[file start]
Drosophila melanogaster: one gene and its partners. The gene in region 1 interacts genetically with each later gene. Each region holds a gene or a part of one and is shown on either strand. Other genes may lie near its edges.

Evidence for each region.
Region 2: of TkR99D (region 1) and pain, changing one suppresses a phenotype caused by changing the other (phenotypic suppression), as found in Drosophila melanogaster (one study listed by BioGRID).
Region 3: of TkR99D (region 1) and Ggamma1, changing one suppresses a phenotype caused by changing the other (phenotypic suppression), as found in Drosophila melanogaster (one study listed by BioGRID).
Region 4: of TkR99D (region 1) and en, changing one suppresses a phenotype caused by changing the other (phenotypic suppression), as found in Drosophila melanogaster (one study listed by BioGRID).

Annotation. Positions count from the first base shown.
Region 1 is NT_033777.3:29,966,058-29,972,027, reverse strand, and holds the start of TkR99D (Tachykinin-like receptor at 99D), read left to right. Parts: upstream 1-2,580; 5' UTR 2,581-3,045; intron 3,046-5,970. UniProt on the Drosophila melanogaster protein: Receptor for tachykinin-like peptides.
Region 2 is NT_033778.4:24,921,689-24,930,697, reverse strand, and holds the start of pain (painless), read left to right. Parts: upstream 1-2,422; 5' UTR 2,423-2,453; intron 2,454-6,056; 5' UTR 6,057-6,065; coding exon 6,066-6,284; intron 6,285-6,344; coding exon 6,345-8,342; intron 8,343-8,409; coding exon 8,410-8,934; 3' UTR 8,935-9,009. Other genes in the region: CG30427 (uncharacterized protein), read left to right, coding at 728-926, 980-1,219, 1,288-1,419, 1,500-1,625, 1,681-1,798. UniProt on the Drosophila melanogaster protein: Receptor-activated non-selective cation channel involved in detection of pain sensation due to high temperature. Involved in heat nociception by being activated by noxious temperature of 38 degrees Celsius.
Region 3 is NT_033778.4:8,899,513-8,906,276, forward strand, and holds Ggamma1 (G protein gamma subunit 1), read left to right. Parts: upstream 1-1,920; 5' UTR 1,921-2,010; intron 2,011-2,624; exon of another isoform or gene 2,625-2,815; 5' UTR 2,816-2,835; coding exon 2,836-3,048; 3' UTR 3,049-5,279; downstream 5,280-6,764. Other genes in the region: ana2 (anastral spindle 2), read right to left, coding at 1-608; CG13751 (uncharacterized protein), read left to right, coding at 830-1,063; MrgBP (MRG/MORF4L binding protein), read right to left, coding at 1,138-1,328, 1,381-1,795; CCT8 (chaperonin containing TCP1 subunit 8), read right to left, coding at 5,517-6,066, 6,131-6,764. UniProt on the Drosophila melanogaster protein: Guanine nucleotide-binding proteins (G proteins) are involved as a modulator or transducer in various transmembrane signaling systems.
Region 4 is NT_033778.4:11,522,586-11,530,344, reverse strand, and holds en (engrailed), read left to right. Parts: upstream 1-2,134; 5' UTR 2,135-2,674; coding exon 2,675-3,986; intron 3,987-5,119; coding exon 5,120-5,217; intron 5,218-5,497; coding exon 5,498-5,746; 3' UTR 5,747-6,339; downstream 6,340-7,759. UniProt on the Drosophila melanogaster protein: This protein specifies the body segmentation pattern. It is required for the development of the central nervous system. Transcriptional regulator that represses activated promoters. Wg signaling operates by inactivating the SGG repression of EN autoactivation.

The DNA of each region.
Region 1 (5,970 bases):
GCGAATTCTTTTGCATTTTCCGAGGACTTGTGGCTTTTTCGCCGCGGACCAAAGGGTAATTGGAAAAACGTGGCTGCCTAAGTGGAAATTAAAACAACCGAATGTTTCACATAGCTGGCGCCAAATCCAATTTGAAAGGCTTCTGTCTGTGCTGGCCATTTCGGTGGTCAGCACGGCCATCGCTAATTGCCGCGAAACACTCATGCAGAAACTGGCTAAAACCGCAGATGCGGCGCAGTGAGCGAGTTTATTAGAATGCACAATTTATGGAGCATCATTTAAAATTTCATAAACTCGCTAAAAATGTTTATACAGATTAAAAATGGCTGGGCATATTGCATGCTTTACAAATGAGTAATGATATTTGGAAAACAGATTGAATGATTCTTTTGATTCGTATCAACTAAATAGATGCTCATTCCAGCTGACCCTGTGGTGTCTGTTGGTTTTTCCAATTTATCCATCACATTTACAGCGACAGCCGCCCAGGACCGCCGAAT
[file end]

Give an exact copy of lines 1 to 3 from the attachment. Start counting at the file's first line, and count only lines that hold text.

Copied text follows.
Drosophila melanogaster: one gene and its partners. The gene in region 1 interacts genetically with each later gene. Each region holds a gene or a part of one and is shown on either strand. Other genes may lie near its edges.

Evidence for each region.
Region 2: of TkR99D (region 1) and pain, changing one suppresses a phenotype caused by changing the other (phenotypic suppression), as found in Drosophila melanogaster (one study listed by BioGRID).